Functional variation of lexical bundles in academic lectures and TED talks
This study explores the differences between academic lectures and TED talks by comparing their respective frequent four-word lexical bundles, and the discourse functions of those bundles in these two registers. The results indicate that academic lectures use more varied lexical bundles at a higher frequency than TED talks do. The functional distributions of the bundles further reveal that referential bundles are prevalent in both registers. However, TED speakers use more lexical bundles to organize their discourse and to guide the audience through their talks, while academic lecturers use more stance bundles to show their intentions and to inform the audience about upcoming events. The distinctive characteristics of academic lectures and TED talks are revealed via the divergent sets of lexical bundles in the two registers; the two registers are also shown to differ greatly in terms of the use of lexical bundles for different functions.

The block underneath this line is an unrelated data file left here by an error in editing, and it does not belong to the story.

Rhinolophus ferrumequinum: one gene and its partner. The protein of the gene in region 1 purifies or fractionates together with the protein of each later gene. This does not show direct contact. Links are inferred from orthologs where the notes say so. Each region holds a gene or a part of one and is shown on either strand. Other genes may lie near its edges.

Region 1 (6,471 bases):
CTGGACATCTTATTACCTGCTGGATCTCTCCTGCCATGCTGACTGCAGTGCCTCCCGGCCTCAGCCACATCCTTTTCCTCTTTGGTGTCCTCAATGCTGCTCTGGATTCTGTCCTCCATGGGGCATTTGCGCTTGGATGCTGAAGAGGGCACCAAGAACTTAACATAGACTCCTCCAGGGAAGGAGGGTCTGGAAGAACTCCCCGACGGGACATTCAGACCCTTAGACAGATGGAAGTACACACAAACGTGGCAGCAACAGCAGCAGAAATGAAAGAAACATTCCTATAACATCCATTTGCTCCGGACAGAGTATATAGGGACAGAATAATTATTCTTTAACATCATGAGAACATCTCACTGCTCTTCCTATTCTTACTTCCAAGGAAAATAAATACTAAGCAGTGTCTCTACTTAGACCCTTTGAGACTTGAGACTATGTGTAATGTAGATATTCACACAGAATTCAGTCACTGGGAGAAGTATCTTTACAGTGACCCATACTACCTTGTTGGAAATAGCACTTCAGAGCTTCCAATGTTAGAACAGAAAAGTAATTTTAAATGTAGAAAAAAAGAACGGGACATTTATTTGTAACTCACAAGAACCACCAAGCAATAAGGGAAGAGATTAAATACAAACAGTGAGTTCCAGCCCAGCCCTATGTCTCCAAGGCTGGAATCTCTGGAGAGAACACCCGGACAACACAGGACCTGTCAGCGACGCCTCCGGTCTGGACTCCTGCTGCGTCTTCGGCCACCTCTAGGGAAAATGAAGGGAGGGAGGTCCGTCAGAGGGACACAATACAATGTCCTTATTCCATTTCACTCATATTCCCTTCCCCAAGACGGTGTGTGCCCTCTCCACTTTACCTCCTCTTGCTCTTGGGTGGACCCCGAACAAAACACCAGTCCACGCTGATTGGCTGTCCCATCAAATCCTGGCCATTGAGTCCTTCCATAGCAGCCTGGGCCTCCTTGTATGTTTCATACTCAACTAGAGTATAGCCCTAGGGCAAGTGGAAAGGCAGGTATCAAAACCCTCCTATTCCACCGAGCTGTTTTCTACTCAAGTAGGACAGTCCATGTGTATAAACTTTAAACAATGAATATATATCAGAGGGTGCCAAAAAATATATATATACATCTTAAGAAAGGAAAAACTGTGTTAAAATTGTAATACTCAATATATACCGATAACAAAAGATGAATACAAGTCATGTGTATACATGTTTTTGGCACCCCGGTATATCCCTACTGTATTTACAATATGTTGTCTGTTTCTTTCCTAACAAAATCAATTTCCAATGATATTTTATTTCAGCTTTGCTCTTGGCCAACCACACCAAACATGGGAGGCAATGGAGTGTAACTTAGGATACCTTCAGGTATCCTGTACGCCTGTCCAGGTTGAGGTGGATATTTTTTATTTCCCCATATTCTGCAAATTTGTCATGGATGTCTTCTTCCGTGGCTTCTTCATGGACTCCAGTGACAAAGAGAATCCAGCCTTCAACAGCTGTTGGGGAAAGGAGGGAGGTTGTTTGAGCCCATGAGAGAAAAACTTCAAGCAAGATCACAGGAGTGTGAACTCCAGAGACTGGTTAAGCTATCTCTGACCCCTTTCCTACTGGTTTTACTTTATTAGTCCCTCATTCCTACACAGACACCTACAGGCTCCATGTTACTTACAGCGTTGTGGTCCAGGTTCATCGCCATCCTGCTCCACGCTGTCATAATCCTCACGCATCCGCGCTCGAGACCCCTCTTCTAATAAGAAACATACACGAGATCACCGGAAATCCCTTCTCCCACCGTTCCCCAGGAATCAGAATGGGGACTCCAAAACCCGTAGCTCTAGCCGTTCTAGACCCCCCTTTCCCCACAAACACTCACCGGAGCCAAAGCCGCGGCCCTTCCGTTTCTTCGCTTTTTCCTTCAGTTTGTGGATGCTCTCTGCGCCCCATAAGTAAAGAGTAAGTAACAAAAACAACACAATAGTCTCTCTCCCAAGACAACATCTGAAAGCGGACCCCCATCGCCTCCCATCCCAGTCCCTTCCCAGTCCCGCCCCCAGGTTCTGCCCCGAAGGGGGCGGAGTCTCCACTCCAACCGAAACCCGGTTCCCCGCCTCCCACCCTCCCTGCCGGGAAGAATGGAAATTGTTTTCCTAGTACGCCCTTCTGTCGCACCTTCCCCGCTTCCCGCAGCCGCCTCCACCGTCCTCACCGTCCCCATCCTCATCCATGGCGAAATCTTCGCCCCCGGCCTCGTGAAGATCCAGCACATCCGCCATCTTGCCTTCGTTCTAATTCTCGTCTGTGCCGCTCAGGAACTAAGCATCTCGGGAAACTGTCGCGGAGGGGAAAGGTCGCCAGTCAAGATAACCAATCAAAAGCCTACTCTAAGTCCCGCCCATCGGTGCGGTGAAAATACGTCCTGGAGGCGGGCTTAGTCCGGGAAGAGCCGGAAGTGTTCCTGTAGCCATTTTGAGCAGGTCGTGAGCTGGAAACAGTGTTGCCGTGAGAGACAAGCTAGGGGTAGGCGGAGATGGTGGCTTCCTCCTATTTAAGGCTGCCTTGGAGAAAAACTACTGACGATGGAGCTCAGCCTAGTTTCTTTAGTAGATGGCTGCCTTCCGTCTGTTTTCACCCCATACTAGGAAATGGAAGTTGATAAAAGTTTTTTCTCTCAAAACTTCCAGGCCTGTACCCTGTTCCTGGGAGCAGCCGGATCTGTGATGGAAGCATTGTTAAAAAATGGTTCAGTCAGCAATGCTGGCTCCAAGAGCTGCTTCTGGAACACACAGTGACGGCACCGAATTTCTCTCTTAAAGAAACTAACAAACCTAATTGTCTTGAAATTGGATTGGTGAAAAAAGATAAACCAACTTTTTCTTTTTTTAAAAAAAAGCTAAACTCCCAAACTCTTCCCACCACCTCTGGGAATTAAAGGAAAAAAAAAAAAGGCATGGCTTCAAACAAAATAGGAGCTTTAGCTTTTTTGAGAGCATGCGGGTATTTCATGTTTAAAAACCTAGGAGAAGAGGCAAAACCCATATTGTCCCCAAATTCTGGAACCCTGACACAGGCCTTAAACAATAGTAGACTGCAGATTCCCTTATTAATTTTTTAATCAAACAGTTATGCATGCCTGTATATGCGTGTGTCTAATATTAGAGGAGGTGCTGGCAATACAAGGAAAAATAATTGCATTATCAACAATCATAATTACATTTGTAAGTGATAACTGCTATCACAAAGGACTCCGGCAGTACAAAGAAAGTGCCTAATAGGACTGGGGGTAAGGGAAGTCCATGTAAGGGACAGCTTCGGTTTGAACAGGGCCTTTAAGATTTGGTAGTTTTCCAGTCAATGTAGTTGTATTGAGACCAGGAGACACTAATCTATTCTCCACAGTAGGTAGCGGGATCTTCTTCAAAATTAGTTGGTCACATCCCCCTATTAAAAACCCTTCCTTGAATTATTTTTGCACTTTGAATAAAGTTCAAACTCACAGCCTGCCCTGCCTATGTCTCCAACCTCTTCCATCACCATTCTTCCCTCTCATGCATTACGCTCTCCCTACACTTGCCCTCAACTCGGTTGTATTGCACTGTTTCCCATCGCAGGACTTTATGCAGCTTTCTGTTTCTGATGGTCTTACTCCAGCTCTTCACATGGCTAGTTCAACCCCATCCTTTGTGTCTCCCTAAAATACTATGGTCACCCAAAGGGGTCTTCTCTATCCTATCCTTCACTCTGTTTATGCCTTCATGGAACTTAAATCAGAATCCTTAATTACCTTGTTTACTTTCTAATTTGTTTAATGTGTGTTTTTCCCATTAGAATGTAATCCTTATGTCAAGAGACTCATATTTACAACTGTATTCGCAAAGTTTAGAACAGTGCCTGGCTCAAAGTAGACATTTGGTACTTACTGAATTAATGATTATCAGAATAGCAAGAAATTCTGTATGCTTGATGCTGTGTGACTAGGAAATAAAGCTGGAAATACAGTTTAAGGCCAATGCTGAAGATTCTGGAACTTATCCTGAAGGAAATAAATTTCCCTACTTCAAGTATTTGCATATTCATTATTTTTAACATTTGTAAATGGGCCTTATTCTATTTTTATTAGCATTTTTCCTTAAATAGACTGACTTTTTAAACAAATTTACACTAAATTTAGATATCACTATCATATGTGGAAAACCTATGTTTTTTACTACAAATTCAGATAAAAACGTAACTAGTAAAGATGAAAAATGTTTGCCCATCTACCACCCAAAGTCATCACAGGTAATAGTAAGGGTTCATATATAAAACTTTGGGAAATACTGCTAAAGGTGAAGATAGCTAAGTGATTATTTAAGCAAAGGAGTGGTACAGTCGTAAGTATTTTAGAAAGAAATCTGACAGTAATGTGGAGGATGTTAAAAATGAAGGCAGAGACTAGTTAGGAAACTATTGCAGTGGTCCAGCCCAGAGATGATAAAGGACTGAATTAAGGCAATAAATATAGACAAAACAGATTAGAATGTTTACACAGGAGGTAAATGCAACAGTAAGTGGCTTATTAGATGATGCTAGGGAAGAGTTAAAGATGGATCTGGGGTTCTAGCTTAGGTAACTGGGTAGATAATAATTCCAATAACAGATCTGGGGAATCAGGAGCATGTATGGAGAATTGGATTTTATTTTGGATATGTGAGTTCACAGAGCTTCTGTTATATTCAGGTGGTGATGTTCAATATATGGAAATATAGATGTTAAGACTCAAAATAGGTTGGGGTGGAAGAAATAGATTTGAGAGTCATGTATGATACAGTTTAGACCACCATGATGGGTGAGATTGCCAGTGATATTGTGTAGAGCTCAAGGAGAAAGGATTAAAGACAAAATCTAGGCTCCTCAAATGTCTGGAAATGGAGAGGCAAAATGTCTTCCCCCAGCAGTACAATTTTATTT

- 2.Literature review
- 2.1Description and classification of lexical bundles
- 2.2Lexical bundles in academic lectures
- 2.3TED talks
- 3.2Bundle extraction and analysis
- 4.Results and discussion
- 4.1Lexical bundles in academic lectures and TED talks
- 4.2Functional distribution of lexical bundles
- 4.2.1Stance expressions
- 4.2.2Discourse organizers
- 4.2.3Referential bundles
- 4.2.4Special conversational functions
- 5.Pedagogical implications
- 6.Limitations and directions for future research
Published online: 23 October 2020
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